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Further to the North, spanning the river Goomtee, is—
View No. 29.
There was formerly a bridge of boats here ; the present bridge was built in 1865, and completed in 1866, under the superintendence of Mr. Bruce, the then Municipal Engineer. The work can hardly be said to have turned out an engineering success, since, during the flood season of 1870, the north side wing pier was cut under by the current and gave way : it has since been repaired and is open for traffic, but its permanency is questionable, since the plan upon which it is built seems adapted to a tidal river, rather than a river subject to floods, like the Goomtee. The old stone bridge, built nearly a hundred years ago, may be placed in contrast, it preserves its original solidity, and it will be described hereafter.
To the west on the banks of the river, appears a pile of buildings called the—
View Nos. 30 and 31.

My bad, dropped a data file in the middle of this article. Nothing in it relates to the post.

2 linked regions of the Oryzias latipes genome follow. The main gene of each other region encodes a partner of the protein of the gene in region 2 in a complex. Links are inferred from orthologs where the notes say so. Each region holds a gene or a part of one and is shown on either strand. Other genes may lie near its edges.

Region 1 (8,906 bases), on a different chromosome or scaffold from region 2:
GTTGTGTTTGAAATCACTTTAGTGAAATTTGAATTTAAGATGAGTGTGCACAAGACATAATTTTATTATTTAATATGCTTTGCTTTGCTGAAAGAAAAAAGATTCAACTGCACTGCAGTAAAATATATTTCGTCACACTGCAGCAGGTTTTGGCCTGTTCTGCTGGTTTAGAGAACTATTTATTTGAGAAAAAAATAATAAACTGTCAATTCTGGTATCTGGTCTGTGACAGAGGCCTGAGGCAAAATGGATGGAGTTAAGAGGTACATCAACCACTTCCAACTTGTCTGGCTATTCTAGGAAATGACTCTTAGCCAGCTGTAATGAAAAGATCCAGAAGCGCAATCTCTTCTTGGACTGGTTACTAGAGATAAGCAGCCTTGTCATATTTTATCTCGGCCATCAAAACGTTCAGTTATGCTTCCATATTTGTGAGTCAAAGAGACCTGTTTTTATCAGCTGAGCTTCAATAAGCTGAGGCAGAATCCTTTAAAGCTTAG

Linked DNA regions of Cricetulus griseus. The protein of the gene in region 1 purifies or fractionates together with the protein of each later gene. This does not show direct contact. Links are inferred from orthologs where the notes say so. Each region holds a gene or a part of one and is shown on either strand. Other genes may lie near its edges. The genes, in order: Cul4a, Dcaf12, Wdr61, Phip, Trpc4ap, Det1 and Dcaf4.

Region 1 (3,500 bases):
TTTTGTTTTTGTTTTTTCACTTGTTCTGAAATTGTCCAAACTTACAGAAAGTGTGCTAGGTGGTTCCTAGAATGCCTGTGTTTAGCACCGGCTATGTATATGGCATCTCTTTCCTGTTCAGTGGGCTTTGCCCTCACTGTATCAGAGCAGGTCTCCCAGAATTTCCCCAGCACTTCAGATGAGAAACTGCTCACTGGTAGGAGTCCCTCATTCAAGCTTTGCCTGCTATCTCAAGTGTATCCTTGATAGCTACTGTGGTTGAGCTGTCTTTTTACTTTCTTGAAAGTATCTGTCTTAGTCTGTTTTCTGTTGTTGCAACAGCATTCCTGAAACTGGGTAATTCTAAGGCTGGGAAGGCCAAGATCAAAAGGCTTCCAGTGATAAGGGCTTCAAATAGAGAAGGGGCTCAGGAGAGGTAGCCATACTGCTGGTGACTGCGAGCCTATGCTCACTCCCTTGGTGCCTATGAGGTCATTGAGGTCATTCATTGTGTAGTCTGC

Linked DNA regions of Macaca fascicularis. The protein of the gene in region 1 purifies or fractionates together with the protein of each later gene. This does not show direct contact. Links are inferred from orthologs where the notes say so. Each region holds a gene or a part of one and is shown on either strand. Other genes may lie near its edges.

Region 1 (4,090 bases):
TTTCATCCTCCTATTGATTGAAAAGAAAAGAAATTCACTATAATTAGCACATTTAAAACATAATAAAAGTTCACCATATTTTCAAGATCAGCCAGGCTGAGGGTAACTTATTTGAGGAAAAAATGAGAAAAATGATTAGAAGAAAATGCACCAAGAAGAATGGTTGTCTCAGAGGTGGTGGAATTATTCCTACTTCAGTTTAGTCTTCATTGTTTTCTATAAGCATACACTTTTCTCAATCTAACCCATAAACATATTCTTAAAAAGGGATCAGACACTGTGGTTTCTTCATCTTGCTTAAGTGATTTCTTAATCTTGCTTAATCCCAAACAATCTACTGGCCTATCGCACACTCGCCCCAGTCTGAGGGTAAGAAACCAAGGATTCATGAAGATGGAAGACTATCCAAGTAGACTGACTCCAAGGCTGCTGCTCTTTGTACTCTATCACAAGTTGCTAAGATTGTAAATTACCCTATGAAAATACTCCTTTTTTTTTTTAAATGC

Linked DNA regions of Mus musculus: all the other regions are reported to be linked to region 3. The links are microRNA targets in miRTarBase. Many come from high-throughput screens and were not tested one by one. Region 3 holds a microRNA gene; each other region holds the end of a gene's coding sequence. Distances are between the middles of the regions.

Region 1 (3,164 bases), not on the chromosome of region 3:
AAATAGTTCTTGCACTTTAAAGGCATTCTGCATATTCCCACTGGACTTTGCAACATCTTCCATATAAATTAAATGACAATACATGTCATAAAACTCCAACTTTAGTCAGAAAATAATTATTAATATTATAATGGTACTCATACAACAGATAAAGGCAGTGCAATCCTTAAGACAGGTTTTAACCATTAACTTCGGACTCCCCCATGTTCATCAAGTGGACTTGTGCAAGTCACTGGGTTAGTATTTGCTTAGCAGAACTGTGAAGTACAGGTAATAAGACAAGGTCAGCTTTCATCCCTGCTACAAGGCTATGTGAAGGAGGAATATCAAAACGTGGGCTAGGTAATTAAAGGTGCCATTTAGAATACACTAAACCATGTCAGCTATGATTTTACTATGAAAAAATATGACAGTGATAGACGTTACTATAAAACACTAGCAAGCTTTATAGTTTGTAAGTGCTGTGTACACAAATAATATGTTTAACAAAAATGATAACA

This consists of a number of very handsome, lofty buildings, the chief of which is imposingly situated on the right bank of the Goomtee ; it is conspicuous, especially on account of its chatter, or umbrella, which, covered with gold, glitters in the sun, at a great height, above the building. This enormous parachute gives the name to the whole group of buildings. In architecture, these structures are a pleasing mixture of the Oriental geometrical, the Italian, and the French, chateau : they were built, at a fabulous expense, by King Naseer-ood-deen Hyder, as residences for his numerous Mahals or Queens. At that time they were surrounded by a high masonry wall, and afforded a powerful stronghold for the